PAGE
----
- a Picaxe isn't fast enough to decode sequences with timing such as yours on the fly, so I stored into eeprom and then analyzed later, but you may have more bits than my setup had to cope with
- the code has the bit/byte structure built in, you will need to adjust for what your bit-stream does
- it writes to the sertxd window in PE so you can see what is going on
- it uses count to measure the pulses and a threshold to determine whether it is a 1 or 0. That may or may not be the right way for you to discriminate.

There is a pdf and a .bas file of the same attached but you will have to rewrite anyway.


Jeremy Harris

Senior Member
Many thanks. I have a suspicion that decoding this may be somewhat of an uphill struggle!

From what I can tell, the encoding system used seems to use Manchester encoding. Each bit value is determined by two transmitted bits, with the initial "bit plus 2.6mS zero" being the start of the sequence. There seems to be 32 bits in total, (so 64 transmitted bits) and I need to do a bit more work to see how I can decode this.

My initial thoughts are that the Picaxe might just be fast enough to measure the input pulses, determine whether a two bit sequence is a "1" or a "0" and store the received bit. There is around 1.5mS available to do this. I've managed to find a reference (buried in some undecipherable Arduino code) that says that the format is:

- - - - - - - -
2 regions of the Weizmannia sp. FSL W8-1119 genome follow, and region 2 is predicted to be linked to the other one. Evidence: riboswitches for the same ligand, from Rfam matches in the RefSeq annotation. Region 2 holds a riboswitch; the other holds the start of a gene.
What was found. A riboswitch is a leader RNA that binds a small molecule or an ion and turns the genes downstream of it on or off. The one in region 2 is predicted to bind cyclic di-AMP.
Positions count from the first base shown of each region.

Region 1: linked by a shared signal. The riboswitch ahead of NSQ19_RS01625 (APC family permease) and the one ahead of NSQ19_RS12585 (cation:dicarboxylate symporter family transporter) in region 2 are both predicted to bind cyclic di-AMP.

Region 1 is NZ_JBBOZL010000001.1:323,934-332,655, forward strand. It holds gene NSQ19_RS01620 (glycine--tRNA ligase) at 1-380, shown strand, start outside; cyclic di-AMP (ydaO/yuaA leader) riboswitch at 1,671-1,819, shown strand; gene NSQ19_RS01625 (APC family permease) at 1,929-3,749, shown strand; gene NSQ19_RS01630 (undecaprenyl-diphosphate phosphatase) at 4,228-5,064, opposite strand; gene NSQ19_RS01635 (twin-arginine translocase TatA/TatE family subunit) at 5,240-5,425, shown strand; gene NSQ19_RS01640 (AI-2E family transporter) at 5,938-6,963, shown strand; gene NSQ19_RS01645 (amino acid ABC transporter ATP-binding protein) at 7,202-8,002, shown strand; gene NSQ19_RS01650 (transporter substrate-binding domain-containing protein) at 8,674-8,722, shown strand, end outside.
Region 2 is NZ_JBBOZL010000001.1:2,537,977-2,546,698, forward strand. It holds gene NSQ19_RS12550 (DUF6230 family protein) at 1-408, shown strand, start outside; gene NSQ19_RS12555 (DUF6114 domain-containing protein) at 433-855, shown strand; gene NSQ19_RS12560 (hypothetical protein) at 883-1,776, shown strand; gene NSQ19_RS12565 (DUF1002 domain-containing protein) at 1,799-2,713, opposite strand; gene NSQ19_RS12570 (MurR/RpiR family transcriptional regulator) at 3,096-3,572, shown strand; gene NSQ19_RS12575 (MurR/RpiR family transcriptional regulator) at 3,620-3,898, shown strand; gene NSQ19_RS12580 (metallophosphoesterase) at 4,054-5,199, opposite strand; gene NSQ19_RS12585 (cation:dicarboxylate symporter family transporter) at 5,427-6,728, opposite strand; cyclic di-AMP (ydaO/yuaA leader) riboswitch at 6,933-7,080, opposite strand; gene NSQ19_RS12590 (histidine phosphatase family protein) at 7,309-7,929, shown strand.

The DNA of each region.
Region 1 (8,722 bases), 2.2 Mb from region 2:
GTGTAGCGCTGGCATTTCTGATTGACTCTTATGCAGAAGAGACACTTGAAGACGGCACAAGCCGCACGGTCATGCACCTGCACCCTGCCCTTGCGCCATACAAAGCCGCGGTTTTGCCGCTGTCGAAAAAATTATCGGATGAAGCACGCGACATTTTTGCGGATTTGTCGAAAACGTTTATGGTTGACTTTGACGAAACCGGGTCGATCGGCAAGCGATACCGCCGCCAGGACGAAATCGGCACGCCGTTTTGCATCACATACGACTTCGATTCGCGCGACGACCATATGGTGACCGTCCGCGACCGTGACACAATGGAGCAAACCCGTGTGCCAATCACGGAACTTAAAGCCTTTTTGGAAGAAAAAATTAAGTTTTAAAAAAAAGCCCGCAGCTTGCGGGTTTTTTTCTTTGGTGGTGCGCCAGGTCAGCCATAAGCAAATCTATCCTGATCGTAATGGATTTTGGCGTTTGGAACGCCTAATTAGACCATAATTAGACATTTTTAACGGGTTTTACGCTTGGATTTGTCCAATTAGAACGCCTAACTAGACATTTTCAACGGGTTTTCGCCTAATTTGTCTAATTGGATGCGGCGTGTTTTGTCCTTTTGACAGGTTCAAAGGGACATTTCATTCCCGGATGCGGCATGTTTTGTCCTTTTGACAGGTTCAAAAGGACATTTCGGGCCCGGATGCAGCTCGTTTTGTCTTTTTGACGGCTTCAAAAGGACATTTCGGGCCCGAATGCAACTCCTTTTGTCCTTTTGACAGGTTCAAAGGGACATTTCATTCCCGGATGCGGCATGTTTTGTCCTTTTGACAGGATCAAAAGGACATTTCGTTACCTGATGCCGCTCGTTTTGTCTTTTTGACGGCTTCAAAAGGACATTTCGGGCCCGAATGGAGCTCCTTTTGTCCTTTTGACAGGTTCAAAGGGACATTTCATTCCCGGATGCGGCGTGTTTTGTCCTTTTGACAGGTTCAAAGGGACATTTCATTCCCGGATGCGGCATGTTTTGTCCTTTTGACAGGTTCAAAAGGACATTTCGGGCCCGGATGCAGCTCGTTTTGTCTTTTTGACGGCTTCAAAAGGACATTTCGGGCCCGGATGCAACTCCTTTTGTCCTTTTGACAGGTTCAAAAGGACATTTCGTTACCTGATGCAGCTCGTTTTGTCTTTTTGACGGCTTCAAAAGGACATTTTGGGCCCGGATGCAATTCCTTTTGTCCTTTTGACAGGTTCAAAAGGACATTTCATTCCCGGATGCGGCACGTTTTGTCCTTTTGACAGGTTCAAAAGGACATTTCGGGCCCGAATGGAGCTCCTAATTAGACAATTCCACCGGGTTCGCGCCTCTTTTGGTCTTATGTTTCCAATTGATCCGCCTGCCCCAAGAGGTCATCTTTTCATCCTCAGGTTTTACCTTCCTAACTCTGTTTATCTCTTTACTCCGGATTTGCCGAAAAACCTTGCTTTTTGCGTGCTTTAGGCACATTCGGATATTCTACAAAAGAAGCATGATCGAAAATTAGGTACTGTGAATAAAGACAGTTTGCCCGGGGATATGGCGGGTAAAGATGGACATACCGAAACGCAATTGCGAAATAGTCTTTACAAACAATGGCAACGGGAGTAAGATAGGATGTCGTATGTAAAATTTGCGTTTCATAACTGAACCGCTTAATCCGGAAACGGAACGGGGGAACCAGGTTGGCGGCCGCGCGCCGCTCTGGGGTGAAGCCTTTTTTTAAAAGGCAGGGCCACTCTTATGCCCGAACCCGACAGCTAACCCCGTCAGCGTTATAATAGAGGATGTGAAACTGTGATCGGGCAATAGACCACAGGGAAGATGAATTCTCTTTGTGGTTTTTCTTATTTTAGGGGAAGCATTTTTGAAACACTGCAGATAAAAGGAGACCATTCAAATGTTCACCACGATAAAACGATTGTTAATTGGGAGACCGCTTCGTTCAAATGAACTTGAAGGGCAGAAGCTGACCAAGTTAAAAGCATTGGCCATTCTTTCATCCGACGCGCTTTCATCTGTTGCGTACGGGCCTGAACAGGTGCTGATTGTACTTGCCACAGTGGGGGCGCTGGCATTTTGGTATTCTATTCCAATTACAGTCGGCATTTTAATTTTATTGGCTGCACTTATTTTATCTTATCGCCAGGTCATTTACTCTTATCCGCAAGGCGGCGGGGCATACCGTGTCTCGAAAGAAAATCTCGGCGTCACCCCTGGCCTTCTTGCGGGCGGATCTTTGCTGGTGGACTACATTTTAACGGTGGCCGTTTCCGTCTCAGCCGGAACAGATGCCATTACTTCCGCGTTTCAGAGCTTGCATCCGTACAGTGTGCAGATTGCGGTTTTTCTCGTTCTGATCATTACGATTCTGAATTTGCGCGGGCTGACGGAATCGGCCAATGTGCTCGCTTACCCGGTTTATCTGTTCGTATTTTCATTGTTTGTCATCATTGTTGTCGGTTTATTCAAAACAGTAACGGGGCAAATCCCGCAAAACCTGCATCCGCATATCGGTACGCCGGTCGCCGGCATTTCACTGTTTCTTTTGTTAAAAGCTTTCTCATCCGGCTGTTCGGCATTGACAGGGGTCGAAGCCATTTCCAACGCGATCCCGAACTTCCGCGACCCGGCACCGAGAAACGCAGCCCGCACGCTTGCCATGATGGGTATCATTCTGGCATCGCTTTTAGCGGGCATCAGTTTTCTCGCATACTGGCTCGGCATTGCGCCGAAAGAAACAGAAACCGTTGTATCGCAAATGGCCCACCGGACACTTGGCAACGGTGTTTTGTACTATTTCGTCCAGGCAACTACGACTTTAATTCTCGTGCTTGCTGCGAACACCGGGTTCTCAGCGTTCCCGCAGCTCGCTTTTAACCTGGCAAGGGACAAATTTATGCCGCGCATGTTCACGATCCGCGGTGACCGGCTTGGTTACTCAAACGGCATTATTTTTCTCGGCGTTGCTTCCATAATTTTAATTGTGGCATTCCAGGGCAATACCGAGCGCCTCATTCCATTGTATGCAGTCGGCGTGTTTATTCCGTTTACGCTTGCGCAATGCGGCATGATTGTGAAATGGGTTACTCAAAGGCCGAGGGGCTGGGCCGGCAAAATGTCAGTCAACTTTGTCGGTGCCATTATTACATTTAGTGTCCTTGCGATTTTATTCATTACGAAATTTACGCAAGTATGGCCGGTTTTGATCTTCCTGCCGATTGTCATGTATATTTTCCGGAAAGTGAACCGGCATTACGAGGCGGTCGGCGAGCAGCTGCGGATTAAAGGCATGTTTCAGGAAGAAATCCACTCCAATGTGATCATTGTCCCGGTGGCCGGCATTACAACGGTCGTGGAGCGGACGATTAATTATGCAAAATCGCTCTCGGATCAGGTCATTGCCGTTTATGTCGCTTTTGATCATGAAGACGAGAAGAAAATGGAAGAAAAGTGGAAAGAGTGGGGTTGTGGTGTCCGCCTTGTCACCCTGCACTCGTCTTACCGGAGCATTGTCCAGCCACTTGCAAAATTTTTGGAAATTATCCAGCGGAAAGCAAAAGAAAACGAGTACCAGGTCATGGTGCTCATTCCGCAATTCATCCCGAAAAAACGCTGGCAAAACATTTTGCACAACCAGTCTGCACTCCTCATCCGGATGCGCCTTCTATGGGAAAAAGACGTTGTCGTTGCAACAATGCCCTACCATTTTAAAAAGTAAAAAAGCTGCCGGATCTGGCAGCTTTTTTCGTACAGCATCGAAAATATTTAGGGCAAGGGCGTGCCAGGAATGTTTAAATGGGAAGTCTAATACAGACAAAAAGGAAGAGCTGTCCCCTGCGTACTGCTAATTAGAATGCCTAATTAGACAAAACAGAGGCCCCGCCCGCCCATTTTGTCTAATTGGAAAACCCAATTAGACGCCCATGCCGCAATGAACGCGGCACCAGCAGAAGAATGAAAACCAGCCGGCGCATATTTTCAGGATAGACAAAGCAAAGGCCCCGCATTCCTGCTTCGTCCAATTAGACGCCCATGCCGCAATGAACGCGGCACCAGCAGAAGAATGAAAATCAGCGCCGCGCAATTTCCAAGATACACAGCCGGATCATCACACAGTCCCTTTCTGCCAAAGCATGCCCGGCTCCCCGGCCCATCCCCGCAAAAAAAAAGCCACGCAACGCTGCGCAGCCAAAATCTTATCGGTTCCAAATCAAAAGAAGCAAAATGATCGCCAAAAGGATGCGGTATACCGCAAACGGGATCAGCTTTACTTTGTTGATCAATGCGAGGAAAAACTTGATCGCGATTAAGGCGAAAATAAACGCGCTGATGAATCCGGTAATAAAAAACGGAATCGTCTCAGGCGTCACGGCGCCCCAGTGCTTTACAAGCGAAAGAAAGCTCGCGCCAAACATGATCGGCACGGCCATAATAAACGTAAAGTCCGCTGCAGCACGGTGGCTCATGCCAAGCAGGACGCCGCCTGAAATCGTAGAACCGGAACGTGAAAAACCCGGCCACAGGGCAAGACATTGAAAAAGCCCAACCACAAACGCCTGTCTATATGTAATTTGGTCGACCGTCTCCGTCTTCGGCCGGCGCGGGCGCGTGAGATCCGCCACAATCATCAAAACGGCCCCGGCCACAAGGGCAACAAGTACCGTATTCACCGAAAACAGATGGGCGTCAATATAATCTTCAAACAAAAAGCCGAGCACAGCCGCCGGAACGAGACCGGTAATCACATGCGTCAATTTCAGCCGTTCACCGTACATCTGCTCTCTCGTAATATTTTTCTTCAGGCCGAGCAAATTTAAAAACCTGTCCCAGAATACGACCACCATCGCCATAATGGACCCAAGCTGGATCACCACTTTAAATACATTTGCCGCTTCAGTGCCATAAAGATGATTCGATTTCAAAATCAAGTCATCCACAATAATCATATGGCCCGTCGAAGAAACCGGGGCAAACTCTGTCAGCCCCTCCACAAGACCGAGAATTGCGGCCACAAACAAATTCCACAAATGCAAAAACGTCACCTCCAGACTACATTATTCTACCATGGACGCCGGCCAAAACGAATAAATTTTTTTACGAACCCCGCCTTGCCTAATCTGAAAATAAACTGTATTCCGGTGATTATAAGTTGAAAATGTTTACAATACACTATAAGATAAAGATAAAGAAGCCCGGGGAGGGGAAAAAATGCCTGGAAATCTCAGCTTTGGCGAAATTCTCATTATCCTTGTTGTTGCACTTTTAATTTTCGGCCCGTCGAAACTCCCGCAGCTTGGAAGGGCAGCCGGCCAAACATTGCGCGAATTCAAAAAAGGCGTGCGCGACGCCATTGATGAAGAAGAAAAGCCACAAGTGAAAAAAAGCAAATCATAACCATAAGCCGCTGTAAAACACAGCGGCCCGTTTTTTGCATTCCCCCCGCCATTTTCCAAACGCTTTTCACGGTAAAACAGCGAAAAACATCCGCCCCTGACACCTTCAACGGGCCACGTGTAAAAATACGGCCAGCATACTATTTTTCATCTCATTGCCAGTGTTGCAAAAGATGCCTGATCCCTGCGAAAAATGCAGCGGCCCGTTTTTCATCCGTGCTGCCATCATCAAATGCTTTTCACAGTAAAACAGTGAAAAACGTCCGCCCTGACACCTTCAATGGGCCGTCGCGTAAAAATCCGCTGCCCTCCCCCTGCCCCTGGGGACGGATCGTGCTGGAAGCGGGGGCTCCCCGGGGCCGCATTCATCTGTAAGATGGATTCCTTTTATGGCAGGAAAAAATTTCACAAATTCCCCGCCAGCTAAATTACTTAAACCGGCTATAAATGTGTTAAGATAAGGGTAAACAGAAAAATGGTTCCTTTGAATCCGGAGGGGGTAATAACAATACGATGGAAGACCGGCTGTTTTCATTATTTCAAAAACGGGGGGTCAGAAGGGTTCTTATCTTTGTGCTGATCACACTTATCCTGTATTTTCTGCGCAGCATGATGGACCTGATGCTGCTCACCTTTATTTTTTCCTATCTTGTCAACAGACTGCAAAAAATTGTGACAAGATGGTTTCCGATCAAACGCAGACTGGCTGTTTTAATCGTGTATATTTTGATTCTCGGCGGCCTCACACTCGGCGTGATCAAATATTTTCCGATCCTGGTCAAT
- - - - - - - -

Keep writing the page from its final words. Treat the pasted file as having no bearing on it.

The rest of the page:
- bits 0-25: the group code - a 26 bit number assigned to controllers.
- bit 26: group flag
- bit 27: on/off flag
- bits 28-31: the device code - a 4bit number.

If I can get the initial received RF decoded to this 32 bit sequence then the rest should be fairly easy to do (I hope!).
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Ex-Staff (retired)
The RF itself doesn't seem to be Manchester encoded as the pulse highs all seem roughly the same length. Manchester usually ends up with highs and lows of different length and there appearing to be a different number of pulses in different packets. I'd say it was standard(ish) pulse-width.

Best way to approach this is to get as many traces as possible - turn 1 on, turn 1 off, turn 2 on, turn 2 off - for each convert the gaps between pulse highs to 0/short 1/long and see if there's any pattern emerging. Repeat the same traces multiple times to make sure they are the same every time and try to spot what is consistent and what isn't.